They include:

•Replacing the nuclear warheads on some submarine-launched Trident missiles with conventional explosives. The Pentagon asked Congress for $503 million next year to begin that program.

•Putting hardened tips on existing missiles to help them penetrate further into earth or concrete.

•Setting off a huge explosion to gather data for efforts to improve bunker-busting bombs. In the that test, the military's Defense Threat Reduction Agency (DTRA) plans to set off 700 tons of explosives in the Nevada desert to gather data on how to hit buried targets.

The June 2 test is meant to help solve the problems posed by hardened weapons sites in nations like Iran and North Korea, DTRA head James Tegnalia says.

July's war game will be the first on Iran to involve members of Congress, but several other military exercises have focused on Iran. Last week, for example, the British military confirmed a London newspaper's report that it joined the United States in a July 2004 war game involving Iran at Fort Belvoir in Virginia. A report in The Guardian said U.S. and British officers played out a scenario involving a fictitious country called "Korona" with borders and military capabilities corresponding with Iran's.

Similarly, a 2003 Marine Corps planning document envisioned a conflict in 2015 with Korona, again a country corresponding to Iran.

A 2004 war game coordinated by the Army's Training and Doctrine Command featured an invasion of "Nair," another Iran equivalent.

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April 18, 2006

Iran Police Crack Down on Unislamic Women's Dress

"100 vigilantes gathered in front of parliament on Tuesday, demanding an official crackdown on "prostitution" -- women who wear colourful headscarves and figure-hugging coats"
Parisa Hafezi, Reuters India

TEHRAN- Iranian police said on Tuesday they would launch a crackdown on "social corruption" such as women flouting Islamic dress codes, the semi-official Fars news agency reported.

"In accordance with the law, the police will confront those who appear in public in an indecent and inappropriate way," Fars quoted Tehran police chief Morteza Talaei as saying.
"Police will seize women with tight coats and cropped trousers."

Enforcement of strict moral codes governing women's dress, Western music and mingling of the sexes became more lax after President Mohammad Khatami's election in 1997 on a platform of social and political reform.

But hardliners have been clawing back these concessions since President Mahmoud Ahmadinejad swept to power last year with the backing of conservative clerics and the Basij religious forces, who condemn such "un-Islamic" practices.

The Islamic dress code imposed after Iran's 1979 Islamic revolution requires women to cover all their hair and wear long, loose-fitting clothes to disguise the shape of their bodies. Violators can receive lashes, fines or imprisonment.

Analysts said that taking a tough line on social offences could backfire on the government just when it wants support in its standoff with the West over Iran's nuclear programme.

"Iran is already under international pressure. A severe crackdown on social issues like the dress code could cause a popular backlash," said political analyst Saeed Leylaz.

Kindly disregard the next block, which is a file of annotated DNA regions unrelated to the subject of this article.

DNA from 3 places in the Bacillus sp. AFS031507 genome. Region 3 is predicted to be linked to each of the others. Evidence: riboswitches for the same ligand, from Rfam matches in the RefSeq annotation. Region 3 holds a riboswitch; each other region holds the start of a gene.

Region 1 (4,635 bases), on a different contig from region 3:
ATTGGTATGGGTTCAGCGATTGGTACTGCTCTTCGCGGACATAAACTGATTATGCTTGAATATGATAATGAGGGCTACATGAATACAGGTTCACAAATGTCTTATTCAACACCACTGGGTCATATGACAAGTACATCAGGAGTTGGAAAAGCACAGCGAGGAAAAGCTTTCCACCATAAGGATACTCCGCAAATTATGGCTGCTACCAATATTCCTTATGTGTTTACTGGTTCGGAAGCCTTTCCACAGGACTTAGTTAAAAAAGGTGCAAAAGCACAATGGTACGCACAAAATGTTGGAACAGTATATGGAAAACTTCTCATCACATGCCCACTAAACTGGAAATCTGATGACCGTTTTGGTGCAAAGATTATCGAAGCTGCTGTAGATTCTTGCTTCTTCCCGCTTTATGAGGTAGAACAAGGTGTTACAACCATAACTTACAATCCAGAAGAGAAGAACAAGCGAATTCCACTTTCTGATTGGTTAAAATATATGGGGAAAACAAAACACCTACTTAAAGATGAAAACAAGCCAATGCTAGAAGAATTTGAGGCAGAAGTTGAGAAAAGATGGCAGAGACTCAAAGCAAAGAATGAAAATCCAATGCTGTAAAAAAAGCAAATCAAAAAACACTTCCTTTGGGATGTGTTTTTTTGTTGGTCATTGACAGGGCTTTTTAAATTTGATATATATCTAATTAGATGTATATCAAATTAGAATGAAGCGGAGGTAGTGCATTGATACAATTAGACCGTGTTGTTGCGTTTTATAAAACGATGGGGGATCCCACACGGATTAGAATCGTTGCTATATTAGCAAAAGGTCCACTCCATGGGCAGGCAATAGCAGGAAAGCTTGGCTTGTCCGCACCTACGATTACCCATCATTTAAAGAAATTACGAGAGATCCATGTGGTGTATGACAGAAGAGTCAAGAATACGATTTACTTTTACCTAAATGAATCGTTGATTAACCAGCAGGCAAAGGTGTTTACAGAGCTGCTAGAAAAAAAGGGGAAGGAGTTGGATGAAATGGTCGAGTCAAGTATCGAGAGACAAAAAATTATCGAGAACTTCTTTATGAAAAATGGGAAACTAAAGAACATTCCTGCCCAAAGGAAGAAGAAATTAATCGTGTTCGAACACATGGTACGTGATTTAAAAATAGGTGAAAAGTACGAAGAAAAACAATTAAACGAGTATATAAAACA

Mina, a 17-year-old girl with heavy makeup, tight jacket and bright headscarf that barely covered her hair, said she had no intention of changing her style.

"They are so busy with international issues, they will have no time to pay attention to my improper dress," said Mina, who asked that her full name not be used.


Many girls, particularly in wealthier urban areas, ignore traditional head-to-toe black chadors, wearing calf-length Capri pants, tight-fitting, thigh-length coats and brightly coloured scarves pushed back to expose plenty of hair.

Some women, testing the boundaries of the law, have been seen recently with scarves slipped off while parking cars in the street, skiing or travelling to the northern Caspian coast.

The Islamic dress code is less commonly challenged in poor suburbs and rural regions.

The authorities -- whose campaign starts on April 21 -- tend to launch such crackdowns before the hot summer months when women like to wear lighter clothing.

Some parliamentarians, alarmed by the growing number of women wearing colourful scarves and tight coats, have criticised the clerical establishment for not acting sooner.

About 100 vigilantes gathered in front of parliament on Tuesday, demanding an official crackdown on "prostitution" -- women who wear colourful headscarves and figure-hugging coats -- Fars agency reported.

Talaei said the police would target taxis that carry women in "improper dress" and would sweep through popular shopping centres, where such outfits are sold. "Women who do not wear headscarves in public will also be confronted," he said.

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Iran Suspends Renault Car Project


TEHRAN - Iran has suspended a joint venture project to produce the L90 or Logan car with French automaker Renault in the Islamic republic, a government official said on Tuesday.

Analysts said the move would be a further blow to foreign investment in Iran, seen as crucial for creating jobs for the country's young population. It also comes at a time of increasing international tension over Iran's nuclear programme.

A dispute over exports of the no frills car appears to be at the heart of the dispute.